Oregon Becomes First State in Nation to Sign Bill That Phases Out Coal, Ramps Up Renewables
The Oregon legislature just put another nail in the coffin of the coal era.
On Friday, Oregon Gov. Kate Brown signed into law one of the most ambitious and sweeping pieces of energy legislation in the country's history, one which will eradicate the use of coal for electricity generation entirely within two decades.
The Boardman Coal Plant is a coal-fired power plant located in Boardman, Oregon. The plant is the only remaining coal powered plant in Oregon.Ted Timmons / Wikimedia
The pioneering law makes Oregon the first state in the nation to legislate a ban on coal for the electric supply, while also mandating that utilities provide half of their electricity from new renewable sources by 2040.
Add those new renewables to Oregon's existing hydropower resources and, in less than 25 years, the state's electric sector will be between 70 and 90 percent carbon-free, one of the cleanest energy portfolios in the country.
Currently, coal supplies roughly 30 percent of the state's electricity.
“Knowing how important it is to Oregonians to act on climate change, a wide range of stakeholders came to the table around Oregonians' investments in coal and renewable energy," said Gov. Kate Brown. “Working together, they found a path to best equip our state with the energy resource mix of the future. Now, Oregon will be less reliant on fossil fuels and shift our focus to clean energy. I'm proud to sign a bill that moves Oregon forward, together with the shared values of current and future generations."
In Blue Oregon, Nick Abraham of Oil Check Northwest described this remarkable coalition of groups that came together to push for the law, an alliance that included ratepayer advocates, green groups and the utilities themselves.
“CUB believes that this a big victory for utility customers. Coal is a huge financial risk and we are mitigating this risk by moving away from coal and investing in clean energy instead," said Bob Jenks, executive director of the Citizens' Utility Board of Oregon, the ratepayer advocacy group.
Still, the legislation was fought tooth and nail by clean energy opponents in the state senate, particularly Republican Ted Ferrioli (who, according to Abraham, “takes tens of thousand from oil, gas and coal companies" every year). But, again, the utilities impacted by the law support the measure.
“Our company has been reducing reliance on coal generation and expanding our renewable energy portfolio for the past 10 years as market forces, regulation and evolving customer preference continue to drive change in the way electricity is generated and delivered," stated Stefan Bird, president and CEO of Pacific Power. “This landmark legislation allows us to effectively manage Oregon's transition to a clean energy future in a manner that protects customers from cost impacts, ensures grid reliability and allows us to meet all of our responsibilities to the communities we serve."
This sentiment was echoed by Jim Piro, president and CEO of Portland General Electric, the state's largest electric utility.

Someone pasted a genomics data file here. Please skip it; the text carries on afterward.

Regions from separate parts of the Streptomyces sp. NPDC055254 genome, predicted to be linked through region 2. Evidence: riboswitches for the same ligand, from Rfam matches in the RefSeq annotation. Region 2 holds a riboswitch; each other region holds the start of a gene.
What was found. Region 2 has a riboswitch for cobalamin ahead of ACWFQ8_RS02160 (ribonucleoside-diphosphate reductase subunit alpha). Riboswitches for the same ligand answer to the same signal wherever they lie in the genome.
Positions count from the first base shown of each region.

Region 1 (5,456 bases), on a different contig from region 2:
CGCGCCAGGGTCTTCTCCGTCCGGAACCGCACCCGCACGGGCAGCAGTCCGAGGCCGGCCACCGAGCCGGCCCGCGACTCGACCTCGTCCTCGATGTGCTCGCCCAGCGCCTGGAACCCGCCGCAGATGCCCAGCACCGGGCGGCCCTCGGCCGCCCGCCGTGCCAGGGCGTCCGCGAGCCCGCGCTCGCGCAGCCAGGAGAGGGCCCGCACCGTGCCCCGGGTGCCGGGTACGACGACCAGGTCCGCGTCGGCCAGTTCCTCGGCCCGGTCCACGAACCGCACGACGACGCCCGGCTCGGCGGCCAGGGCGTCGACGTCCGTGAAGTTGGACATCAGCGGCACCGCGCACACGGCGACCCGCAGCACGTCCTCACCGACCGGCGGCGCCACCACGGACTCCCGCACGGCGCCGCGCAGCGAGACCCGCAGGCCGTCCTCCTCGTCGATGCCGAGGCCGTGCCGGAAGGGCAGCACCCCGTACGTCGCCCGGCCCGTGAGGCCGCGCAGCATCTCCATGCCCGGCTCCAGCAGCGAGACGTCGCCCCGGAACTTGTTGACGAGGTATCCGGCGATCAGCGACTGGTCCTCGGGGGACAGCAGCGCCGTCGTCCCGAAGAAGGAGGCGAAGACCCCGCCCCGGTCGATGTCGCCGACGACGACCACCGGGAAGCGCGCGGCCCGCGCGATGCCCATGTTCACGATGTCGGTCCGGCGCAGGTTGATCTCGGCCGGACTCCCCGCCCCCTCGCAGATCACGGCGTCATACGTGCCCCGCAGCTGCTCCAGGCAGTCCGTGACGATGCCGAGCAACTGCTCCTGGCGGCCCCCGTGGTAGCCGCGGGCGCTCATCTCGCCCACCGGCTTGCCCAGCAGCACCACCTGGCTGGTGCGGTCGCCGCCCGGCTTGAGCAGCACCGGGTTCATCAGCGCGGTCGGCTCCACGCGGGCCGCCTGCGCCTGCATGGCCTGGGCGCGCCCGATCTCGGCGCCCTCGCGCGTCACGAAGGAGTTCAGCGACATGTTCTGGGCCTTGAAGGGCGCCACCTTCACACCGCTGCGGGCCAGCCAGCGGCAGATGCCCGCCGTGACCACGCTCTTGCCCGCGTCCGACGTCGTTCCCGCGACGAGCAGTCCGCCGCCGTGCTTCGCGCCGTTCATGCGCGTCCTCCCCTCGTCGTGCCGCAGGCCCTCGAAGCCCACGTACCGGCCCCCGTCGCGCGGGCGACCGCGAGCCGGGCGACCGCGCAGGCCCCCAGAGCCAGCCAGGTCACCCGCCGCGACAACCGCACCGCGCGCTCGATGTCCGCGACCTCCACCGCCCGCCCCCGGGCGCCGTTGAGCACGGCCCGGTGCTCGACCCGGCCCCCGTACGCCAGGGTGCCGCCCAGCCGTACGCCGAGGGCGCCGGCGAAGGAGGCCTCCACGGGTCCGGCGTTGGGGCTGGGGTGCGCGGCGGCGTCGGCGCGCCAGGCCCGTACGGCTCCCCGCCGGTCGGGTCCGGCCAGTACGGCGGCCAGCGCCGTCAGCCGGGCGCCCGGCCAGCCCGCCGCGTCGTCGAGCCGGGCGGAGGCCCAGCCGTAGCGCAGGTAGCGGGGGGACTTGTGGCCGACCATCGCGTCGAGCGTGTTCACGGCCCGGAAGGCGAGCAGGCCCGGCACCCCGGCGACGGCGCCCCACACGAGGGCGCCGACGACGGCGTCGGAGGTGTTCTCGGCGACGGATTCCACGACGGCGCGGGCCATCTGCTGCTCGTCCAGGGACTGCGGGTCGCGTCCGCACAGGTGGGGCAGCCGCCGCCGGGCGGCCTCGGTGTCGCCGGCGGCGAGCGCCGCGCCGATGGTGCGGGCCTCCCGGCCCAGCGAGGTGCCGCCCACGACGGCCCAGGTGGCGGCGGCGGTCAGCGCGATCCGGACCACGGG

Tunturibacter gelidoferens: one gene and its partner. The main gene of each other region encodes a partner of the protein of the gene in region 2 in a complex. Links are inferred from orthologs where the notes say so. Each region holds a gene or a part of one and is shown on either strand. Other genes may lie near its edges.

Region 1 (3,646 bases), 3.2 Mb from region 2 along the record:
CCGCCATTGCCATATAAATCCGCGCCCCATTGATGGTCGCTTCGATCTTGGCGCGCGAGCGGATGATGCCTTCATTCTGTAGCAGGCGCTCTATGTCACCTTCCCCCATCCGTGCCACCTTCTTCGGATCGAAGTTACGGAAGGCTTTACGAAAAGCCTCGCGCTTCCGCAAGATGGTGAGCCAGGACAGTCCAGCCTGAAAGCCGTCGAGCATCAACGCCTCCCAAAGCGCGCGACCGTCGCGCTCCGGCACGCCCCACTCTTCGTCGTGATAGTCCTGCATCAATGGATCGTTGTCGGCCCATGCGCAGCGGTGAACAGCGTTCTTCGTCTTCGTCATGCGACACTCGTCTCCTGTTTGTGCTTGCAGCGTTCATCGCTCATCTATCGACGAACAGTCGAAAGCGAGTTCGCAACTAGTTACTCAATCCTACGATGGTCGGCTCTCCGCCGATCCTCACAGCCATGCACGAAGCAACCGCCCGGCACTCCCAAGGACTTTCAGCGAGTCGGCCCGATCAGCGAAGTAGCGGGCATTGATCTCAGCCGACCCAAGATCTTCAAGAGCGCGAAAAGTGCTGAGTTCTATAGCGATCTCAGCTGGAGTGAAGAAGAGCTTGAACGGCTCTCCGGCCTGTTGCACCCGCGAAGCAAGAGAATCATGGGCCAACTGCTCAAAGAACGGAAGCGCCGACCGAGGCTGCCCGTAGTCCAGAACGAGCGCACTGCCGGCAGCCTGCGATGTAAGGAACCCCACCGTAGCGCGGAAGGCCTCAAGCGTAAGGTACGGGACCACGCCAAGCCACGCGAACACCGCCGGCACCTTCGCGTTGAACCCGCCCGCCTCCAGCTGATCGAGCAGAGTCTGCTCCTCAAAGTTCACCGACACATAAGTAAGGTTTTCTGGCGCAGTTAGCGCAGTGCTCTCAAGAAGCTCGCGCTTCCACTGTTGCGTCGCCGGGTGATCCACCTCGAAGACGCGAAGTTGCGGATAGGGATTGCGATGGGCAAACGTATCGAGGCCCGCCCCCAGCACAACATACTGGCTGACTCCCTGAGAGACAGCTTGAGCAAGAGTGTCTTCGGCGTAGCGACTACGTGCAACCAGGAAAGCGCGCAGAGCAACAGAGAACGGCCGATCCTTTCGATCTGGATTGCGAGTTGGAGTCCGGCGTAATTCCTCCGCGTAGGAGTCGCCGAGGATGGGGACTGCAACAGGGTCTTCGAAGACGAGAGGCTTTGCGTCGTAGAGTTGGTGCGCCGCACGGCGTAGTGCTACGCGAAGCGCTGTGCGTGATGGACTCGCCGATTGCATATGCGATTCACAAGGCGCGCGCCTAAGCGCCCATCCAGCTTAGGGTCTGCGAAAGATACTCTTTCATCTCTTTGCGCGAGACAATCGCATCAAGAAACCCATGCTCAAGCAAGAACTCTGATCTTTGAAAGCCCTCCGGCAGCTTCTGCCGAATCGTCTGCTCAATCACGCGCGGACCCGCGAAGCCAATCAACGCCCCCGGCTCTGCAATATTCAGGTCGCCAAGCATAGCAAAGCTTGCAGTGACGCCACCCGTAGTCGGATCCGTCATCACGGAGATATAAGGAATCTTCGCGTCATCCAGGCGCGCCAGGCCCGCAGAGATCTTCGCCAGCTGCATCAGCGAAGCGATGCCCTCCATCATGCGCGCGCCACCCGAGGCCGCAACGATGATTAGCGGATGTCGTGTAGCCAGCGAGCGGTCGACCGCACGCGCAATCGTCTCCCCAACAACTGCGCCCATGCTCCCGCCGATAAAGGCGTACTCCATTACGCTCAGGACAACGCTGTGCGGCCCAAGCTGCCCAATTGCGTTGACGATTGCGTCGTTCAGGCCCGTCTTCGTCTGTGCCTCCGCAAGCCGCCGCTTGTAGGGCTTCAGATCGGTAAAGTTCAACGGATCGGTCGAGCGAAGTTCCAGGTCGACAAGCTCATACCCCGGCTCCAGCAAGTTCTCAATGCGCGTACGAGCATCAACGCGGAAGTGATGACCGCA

“The path forward was forged through a collaborative process where we all tried to balance stakeholder needs," said Piro in a statement. “We look forward to working with the Public Utility Commission and all of our stakeholders to implement this policy in a way that benefits the environment, manages price impacts for our customers and ensures that the reliability of the electric grid is not compromised."
Clean energy advocates who fought for passage of the bill are celebrating. “Oregon had a clear choice to make: do we want to power our homes with coal or with clean energy? Today it is clear we chose clean," said Oregon Environmental Council Executive Director Andrea Durbin in a press release. “Kissing coal goodbye and doubling renewable energy will give Oregon some of the cleanest power in the country, delivers clean energy for all Oregon families and re-establishes our state as a leader in green."
It will also effectively clean up the grid in neighboring states. Because of how the utilities procure their power, the impacts of the law will be felt throughout the whole northwest, as Noah Long and Angus Duncan explain on NRDC's Switchboard:
"Although one-third of Oregon's electricity today comes from coal-fired plants, the only in-state facility was already slated to retire by 2020. However, the two affected utilities supply power to Oregon from coal facilities they own in Utah, Wyoming and Montana. By ending Oregon's investments, the market for dirty energy will shrink—which should speed the retirement of those aging plants.
"At the same time, the law doubles the amount of energy from new renewable resources that Pacific Power and Portland General Electric must provide to their Oregon customers. Therefore, the utilities will be obliged to look first to wind, solar and other clean energy sources—and not new base-load natural gas turbines—to replace those aged coal plants."
Many state and national clean energy advocates have upheld the Clean Electricity and Coal Transition Plan as a precedent setting model for other states to follow.
“This landmark climate legislation puts Oregon on a bold new course," said Kristen Sheeran, Oregon director of Climate Solutions. “Moving away from coal and oil toward clean, renewable electricity raises the bar for clean energy in other states."
Indeed, no other state has yet legislated an end to coal-powered electricity. (Though Hawaii and Vermont do boast electric grids that already operate free of coal).
The renewable energy standards that the transition plan mandates put Oregon amongst the small handful of states that have renewable standards of 50 percent of more. Hawaii, again a leader, will require a full 100 percent by 2045; California and New York now both require 50 percent within 25 years; Massachusetts is demanding a 1 percent annual increase indefinitely, until it reaches the full electric portfolio.
Now, given the state's mandate to scrap coal from its electric mix, if the “thin green line" of Cascadia activists can continue to block coal exports from the state's ports, Oregon can effectively bid adieu to coal entirely.
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1. Stay Informed<p>A first order of business in pet evacuation planning is to understand and be ready for the possible threats in your area. Visit <a href="https://www.ready.gov/be-informed" target="_blank">Ready.gov</a> to learn more about preparing for potential disasters such as floods, hurricanes, and wildfires. Then pay attention to related updates by tuning <a href="http://www.weather.gov/nwr/" target="_blank">NOAA Weather Radio</a> to your local emergency station or using the <a href="https://www.fema.gov/mobile-app" target="_blank">FEMA app</a> to get National Weather Service alerts.</p>